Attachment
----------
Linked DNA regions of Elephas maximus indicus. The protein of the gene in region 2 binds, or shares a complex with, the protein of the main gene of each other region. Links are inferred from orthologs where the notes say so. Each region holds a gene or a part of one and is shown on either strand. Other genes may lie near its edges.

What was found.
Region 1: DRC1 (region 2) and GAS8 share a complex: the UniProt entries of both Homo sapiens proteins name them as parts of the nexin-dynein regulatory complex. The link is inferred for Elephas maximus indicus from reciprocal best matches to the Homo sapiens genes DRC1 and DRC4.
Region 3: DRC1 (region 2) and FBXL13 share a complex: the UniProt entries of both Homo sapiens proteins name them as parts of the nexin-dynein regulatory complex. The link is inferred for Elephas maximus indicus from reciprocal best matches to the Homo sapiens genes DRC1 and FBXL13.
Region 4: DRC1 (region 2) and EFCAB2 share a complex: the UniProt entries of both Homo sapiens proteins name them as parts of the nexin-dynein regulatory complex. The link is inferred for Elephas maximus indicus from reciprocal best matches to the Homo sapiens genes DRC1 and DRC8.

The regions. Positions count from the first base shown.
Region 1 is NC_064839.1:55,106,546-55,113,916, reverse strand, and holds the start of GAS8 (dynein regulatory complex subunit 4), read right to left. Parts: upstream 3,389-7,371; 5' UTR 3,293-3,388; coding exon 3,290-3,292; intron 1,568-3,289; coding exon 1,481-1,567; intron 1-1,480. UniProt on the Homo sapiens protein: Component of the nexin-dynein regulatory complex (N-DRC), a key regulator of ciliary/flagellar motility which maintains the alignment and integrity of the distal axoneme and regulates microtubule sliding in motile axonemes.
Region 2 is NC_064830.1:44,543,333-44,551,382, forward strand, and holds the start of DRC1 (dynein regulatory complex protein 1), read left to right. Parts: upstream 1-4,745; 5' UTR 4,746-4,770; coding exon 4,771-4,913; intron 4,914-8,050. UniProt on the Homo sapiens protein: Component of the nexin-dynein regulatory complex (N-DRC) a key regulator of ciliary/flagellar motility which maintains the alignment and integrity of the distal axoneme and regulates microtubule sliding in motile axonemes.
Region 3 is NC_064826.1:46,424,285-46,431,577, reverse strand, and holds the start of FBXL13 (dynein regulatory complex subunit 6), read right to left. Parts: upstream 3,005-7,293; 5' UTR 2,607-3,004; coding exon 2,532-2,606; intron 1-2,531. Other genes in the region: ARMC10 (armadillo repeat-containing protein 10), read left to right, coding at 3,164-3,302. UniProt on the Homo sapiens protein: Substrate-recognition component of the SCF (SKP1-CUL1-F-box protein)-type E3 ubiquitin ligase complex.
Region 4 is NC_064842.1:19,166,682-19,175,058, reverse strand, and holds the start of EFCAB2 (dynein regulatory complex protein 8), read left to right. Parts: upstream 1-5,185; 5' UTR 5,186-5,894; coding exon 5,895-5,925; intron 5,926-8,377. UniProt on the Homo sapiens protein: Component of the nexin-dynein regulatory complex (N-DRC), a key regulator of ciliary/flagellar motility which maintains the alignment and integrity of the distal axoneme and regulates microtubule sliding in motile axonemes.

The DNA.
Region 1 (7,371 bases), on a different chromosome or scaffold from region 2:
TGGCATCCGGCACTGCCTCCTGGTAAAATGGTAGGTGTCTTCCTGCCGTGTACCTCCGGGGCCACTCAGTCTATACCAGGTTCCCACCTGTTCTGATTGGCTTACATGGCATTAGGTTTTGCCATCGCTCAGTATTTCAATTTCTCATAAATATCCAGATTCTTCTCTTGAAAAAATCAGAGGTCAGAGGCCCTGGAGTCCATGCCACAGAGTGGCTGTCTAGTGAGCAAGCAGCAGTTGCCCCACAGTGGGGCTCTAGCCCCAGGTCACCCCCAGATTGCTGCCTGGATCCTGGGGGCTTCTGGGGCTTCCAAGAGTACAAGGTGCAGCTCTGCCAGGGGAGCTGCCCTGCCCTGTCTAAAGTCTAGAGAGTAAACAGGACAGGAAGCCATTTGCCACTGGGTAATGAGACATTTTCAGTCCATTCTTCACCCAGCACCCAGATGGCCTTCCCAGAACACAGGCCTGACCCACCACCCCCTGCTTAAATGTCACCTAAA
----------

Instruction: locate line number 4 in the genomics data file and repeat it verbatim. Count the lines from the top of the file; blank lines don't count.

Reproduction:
Region 3: DRC1 (region 2) and FBXL13 share a complex: the UniProt entries of both Homo sapiens proteins name them as parts of the nexin-dynein regulatory complex. The link is inferred for Elephas maximus indicus from reciprocal best matches to the Homo sapiens genes DRC1 and FBXL13.